Within the Catholic Church, the presence, distinction, and importance of the Eastern Churches was unfortunately under recognized for many years, even centuries, by those in the West. This began to change substantially when, during the Second Vatican Council, the council issued the decree Orientalium Ecclesiarum (Decree on the Eastern Churches) in which it affirmed that it held, “in high esteem the institutions, liturgical rites, ecclesiastical traditions and the established standards of the Christian life of the Eastern Churches” (no. 1) and that it, “solemnly declares that the Churches of the East, as much as those of the West, have a full right and are in duty bound to rule themselves, each in accordance with its own established disciplines, since all these are praiseworthy by reason of their venerable antiquity, more harmonious with the character of their faithful and more suited to the promotion of the good of souls” (no. 5). The establishment of a permanent synod of bishops following the Second Vatican Council for the universal Church was a clear instance of the history and traditions of the Eastern Churches being allowed to influence the direction of the universal Church. Pope St. John Paul II, during his pontificate, reinforced this message when he spoke on numerous occasions of the need for the Catholic Church to “breathe with both lungs,” i.e. to incorporate within itself the inspiration and genius of both east and west.
The United States, being, like most nations of the western hemisphere, a nation of immigrants, has within itself both Roman Catholics and Catholics of several of the Eastern Catholic Churches. There are 18 established hierarchies of Eastern Churches in the United States (2 archeparchies, 15 eparchies, and one exarchate) from 10 different Eastern Churches (Byzantine-Ruthenian, Ukrainian, Maronite, Chaldean, Syro-Malabar, Syro-Malankara, Armenian, Melkite, Syriac, and Romanian Churches).
Within the Roman Catholic Archdiocese of Galveston-Houston there are a number of parishes and missions of various Eastern Catholic Churches. These parishes then, are not Catholic parishes that are not a part of our archdiocese; rather, they are under the jurisdiction of one of those 18 Eastern circumscriptions. In Houston, these include a Ukrainian Catholic parish, a Byzantine-Ruthenian Catholic parish, and a Maronite parish. Also, there are two Syro-Malabar Catholic communities in Missouri City (a Malayalam speaking community and a Knanayan community), and a Syro-Malankara community in Stafford. The Roman Catholics of our Archdiocese are enriched by the presence, witness, and collaboration of these our Catholic sisters and brothers. It is important to remember that these are communities of Catholic Churches with whom we have full communion and therefore all Catholics are welcome not only to attend their liturgies but to share fully in the sacraments. Our own Cardinal Archbishop, with his own deep love of the Eastern Churches, has made it his practice regularly to visit these local eastern communities and to give visible testimony to our full communion by sharing together with them in the sacraments.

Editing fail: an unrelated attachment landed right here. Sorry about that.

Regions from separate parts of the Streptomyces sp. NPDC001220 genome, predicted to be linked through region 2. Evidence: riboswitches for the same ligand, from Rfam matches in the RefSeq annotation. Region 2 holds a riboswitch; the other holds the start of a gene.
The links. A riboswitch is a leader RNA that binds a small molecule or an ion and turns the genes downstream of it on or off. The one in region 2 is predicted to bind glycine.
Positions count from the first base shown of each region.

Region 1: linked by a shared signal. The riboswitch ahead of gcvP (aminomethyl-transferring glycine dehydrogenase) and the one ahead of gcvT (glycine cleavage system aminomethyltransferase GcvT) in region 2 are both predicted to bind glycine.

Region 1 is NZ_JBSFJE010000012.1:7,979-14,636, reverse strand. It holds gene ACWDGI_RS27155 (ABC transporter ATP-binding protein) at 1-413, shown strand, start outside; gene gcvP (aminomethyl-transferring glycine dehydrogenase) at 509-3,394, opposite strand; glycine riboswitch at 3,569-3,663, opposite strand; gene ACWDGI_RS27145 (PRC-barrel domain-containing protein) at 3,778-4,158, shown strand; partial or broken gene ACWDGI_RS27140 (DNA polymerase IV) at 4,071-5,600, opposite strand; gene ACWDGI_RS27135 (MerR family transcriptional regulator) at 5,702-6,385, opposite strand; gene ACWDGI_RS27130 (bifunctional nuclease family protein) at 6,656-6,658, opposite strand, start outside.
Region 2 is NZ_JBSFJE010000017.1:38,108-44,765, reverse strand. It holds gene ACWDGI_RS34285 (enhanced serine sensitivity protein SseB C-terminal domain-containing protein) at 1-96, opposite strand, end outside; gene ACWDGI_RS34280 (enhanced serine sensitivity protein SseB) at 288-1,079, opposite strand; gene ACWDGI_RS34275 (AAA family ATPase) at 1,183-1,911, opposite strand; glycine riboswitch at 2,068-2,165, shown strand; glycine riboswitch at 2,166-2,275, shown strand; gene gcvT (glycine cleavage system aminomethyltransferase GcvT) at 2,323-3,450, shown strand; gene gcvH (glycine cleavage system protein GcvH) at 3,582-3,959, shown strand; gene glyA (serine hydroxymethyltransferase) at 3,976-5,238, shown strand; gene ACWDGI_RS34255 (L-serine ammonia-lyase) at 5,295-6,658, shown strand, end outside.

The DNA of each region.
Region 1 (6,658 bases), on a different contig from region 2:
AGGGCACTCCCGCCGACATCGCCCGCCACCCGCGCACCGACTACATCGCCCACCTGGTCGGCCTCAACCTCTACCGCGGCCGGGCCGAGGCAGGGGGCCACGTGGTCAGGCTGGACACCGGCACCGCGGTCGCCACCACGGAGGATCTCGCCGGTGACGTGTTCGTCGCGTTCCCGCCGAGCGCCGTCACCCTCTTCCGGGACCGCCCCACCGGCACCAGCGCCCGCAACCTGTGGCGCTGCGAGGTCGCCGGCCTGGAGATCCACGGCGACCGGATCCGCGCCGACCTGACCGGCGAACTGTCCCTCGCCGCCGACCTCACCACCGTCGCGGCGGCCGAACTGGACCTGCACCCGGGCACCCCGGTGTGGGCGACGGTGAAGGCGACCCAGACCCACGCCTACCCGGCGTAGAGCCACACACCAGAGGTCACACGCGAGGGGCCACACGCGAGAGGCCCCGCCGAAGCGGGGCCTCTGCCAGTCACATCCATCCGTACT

As we hear news of the situation of Coptic Catholics in Egypt, Syriac, Melkite, Armenian and Maronite Catholics in Syria, and Chaldean Catholics in Iraq we do well to remember the bonds of communion that unite us to them and to pray for them and their safety.
In the United States we as Catholics can often be guilty of presuming that the issues that seem most pressing to us are likewise the most pressing for the Church throughout the world. That is very often not the case.
On the topics of euthanasia and assisted suicide, however, we see that this issue is indeed a pressing one in many places. Read here about how the issue one that has again been brought to prominence in Italy. https://cruxnow.com/global-church/2017/05/04/pontifical-academy-life-speaks-polarizing-euthanasia-debate/